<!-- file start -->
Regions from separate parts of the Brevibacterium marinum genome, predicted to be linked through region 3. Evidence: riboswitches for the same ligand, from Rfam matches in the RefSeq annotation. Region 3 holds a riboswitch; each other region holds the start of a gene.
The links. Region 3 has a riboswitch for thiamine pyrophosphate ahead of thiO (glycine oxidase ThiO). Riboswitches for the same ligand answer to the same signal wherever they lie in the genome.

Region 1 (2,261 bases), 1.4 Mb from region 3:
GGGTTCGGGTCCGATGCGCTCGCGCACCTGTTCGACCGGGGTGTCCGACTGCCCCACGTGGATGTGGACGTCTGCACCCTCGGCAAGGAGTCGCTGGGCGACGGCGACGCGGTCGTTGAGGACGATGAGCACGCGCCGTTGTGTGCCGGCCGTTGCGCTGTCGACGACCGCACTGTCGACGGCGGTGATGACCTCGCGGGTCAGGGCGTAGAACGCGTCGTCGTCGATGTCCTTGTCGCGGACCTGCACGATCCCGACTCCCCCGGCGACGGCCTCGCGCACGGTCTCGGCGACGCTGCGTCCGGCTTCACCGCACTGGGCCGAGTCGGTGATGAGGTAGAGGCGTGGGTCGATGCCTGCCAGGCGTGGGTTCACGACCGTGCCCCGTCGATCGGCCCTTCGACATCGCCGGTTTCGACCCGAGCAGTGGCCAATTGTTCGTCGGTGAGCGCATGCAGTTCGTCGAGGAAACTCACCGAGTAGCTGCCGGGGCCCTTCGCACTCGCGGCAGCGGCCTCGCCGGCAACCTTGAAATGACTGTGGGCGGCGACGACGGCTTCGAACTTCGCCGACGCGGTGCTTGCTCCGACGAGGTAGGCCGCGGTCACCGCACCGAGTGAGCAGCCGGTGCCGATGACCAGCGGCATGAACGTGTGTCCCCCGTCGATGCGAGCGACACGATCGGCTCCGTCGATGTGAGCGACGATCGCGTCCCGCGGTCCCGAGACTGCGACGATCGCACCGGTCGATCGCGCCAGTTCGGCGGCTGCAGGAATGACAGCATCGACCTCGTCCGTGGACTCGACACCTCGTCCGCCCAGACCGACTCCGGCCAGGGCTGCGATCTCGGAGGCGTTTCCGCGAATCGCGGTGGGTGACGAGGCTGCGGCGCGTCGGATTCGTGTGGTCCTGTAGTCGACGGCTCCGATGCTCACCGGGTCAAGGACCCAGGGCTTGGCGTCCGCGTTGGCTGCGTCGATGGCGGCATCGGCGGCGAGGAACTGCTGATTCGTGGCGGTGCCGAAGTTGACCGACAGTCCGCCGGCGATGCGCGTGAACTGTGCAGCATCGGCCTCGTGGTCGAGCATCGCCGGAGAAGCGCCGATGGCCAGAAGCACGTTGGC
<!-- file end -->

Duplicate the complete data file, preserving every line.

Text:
Regions from separate parts of the Brevibacterium marinum genome, predicted to be linked through region 3. Evidence: riboswitches for the same ligand, from Rfam matches in the RefSeq annotation. Region 3 holds a riboswitch; each other region holds the start of a gene.
The links. Region 3 has a riboswitch for thiamine pyrophosphate ahead of thiO (glycine oxidase ThiO). Riboswitches for the same ligand answer to the same signal wherever they lie in the genome.

Region 1 (2,261 bases), 1.4 Mb from region 3:
GGGTTCGGGTCCGATGCGCTCGCGCACCTGTTCGACCGGGGTGTCCGACTGCCCCACGTGGATGTGGACGTCTGCACCCTCGGCAAGGAGTCGCTGGGCGACGGCGACGCGGTCGTTGAGGACGATGAGCACGCGCCGTTGTGTGCCGGCCGTTGCGCTGTCGACGACCGCACTGTCGACGGCGGTGATGACCTCGCGGGTCAGGGCGTAGAACGCGTCGTCGTCGATGTCCTTGTCGCGGACCTGCACGATCCCGACTCCCCCGGCGACGGCCTCGCGCACGGTCTCGGCGACGCTGCGTCCGGCTTCACCGCACTGGGCCGAGTCGGTGATGAGGTAGAGGCGTGGGTCGATGCCTGCCAGGCGTGGGTTCACGACCGTGCCCCGTCGATCGGCCCTTCGACATCGCCGGTTTCGACCCGAGCAGTGGCCAATTGTTCGTCGGTGAGCGCATGCAGTTCGTCGAGGAAACTCACCGAGTAGCTGCCGGGGCCCTTCGCACTCGCGGCAGCGGCCTCGCCGGCAACCTTGAAATGACTGTGGGCGGCGACGACGGCTTCGAACTTCGCCGACGCGGTGCTTGCTCCGACGAGGTAGGCCGCGGTCACCGCACCGAGTGAGCAGCCGGTGCCGATGACCAGCGGCATGAACGTGTGTCCCCCGTCGATGCGAGCGACACGATCGGCTCCGTCGATGTGAGCGACGATCGCGTCCCGCGGTCCCGAGACTGCGACGATCGCACCGGTCGATCGCGCCAGTTCGGCGGCTGCAGGAATGACAGCATCGACCTCGTCCGTGGACTCGACACCTCGTCCGCCCAGACCGACTCCGGCCAGGGCTGCGATCTCGGAGGCGTTTCCGCGAATCGCGGTGGGTGACGAGGCTGCGGCGCGTCGGATTCGTGTGGTCCTGTAGTCGACGGCTCCGATGCTCACCGGGTCAAGGACCCAGGGCTTGGCGTCCGCGTTGGCTGCGTCGATGGCGGCATCGGCGGCGAGGAACTGCTGATTCGTGGCGGTGCCGAAGTTGACCGACAGTCCGCCGGCGATGCGCGTGAACTGTGCAGCATCGGCCTCGTGGTCGAGCATCGCCGGAGAAGCGCCGATGGCCAGAAGCACGTTGGC